The skin is the largest organ in our body, which can also develop cancer. According to the World Health Organization (WHO), between 20-30 lakh cases of non-melanoma skin cancers and 1.3 lakh melanoma skin cancer cases occur globally each year. As per the Skin Cancer Foundation Statistics, one in every three cancers diagnosed is a skin cancer.
May is observed as Skin Cancer Awareness Month, which is why, we at Only My Health, have taken the initiative to speak with an expert to spread more awareness about the disease. Dr Sachin Gupta, Consultant, Department of Dermatology, Amrita Hospital, Faridabad, discusses possible risk factors and ways to reduce the risk.
Also Read: Warning Signs Of Skin Cancer You Should Know About
Types Of Skin Cancer
There are three major types of skin cancer: basal cell carcinoma, squamous cell carcinoma and melanoma.
Basal cell carcinoma is the most common type of skin cancer. It develops in the basal cells, which are found in the outermost layer of the skin. Although it rarely spreads to other parts of the body, early detection and treatment are important.
Squamous cell carcinoma is another type of skin cancer that commonly occurs on sun-exposed areas of the skin, such as the face, neck, and hands. If detected and treated early, the prognosis is generally good, but it can spread to other parts of the body if left untreated.
Melanoma develops in melanocytes, the cells responsible for producing melanin. It is often characterised by the appearance of abnormal moles or dark spots on the skin. Melanoma can be aggressive and has the potential to spread to other organs.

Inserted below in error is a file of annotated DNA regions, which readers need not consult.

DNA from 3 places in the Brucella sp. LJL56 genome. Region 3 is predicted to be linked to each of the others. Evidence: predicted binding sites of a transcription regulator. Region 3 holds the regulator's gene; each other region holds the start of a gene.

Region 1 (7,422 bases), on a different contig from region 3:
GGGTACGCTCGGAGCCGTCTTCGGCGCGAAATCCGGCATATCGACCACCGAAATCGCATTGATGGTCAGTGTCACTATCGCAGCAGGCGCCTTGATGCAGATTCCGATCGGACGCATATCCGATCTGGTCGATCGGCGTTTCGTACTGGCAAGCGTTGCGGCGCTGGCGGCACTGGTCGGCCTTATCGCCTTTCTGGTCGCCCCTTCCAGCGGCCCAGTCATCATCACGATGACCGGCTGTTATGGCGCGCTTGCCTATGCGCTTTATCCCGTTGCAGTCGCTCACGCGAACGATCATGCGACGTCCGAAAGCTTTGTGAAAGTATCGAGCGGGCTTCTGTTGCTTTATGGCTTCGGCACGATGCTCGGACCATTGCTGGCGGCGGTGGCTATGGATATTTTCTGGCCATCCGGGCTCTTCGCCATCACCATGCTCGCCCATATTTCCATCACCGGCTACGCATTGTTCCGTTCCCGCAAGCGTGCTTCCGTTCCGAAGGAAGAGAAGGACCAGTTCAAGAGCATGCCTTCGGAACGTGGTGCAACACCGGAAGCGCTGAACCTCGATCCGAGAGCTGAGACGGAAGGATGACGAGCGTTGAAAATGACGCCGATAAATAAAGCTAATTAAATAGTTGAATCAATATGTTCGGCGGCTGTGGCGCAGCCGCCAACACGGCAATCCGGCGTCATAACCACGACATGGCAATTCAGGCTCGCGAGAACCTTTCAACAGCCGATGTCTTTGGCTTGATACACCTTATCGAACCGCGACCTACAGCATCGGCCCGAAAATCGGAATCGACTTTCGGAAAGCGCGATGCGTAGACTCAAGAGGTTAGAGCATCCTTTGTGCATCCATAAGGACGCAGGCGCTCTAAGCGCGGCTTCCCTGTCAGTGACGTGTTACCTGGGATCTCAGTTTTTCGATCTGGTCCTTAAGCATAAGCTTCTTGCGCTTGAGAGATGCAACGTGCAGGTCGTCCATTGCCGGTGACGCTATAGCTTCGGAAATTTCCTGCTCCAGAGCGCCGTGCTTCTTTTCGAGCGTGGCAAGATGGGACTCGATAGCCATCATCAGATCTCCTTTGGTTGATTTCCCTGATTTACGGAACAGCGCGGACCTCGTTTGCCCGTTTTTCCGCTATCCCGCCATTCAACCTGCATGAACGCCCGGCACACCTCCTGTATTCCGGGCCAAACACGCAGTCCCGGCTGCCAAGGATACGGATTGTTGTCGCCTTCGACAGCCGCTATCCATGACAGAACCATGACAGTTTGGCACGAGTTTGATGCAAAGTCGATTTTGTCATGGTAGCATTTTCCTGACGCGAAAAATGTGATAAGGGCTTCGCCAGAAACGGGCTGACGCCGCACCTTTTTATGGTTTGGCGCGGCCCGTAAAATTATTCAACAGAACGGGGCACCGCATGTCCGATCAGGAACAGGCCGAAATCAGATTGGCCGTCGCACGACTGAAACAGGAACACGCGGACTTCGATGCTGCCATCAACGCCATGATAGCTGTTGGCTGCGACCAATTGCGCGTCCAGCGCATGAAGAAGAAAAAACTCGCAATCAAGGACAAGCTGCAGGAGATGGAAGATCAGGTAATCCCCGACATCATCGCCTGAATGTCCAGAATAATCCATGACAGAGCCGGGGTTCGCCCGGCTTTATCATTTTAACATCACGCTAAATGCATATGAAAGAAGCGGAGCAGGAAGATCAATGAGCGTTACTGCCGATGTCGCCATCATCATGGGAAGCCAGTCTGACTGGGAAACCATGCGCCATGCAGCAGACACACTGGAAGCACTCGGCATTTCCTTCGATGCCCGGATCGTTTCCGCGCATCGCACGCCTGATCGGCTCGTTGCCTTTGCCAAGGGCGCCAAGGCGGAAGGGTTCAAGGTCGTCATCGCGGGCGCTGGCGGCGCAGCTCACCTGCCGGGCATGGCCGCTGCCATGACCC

Know The Risk Factors
Dr Gupta said, “Skin cancers are becoming more common in our country, but the good news is that if caught early, they can be completely cured.”
He emphasises on the need to identify common risk factors, which include:
- A family history of skin cancer
- Fair skin that burns easily
- Excessive sun exposure
- A weak immune system
Signs To Note
Some of the common symptoms of skin cancer include:
- Unusual changes in the appearance of the skin, such as the development of new moles or growth of existing moles
- Changes in the size, shape, colour, or texture of existing moles or skin lesions
- Sores that do not heal or that continue to bleed, itch, or crust over
Important Tests To Take
It's important to note that not all skin cancers display noticeable symptoms, which is why regular skin check-ups and screenings are crucial, especially for individuals with a higher risk of developing skin cancer.
Dr Gupta said, “During a skin check-up, the doctor carefully examines skin for any changes. They pay extra attention to moles that look different, such as asymmetrical shape, uneven edges, varied colours, or size larger than 6 millimetres. These atypical moles indicate a higher risk of skin cancer. They might use a special magnifying tool (dermatoscope) to have a closer look. If anything suspicious is found, a small skin sample may be taken for microscopic examination to detect cancer cells.”
How To Reduce Your Risk
To reduce your risk of skin cancer, Dr Gupta recommends protecting yourself from the sun. “Try to stay in the shade when the sun is the strongest, wear a hat and put on sunglasses. Use sunscreen with SPF 30 or higher every day. Remember to reapply sunscreen every 2-3 hours, especially if you're sweating or swimming. In summary, sun protection measures and regular visits to a dermatologist can help prevent and detect skin cancer early,” he added.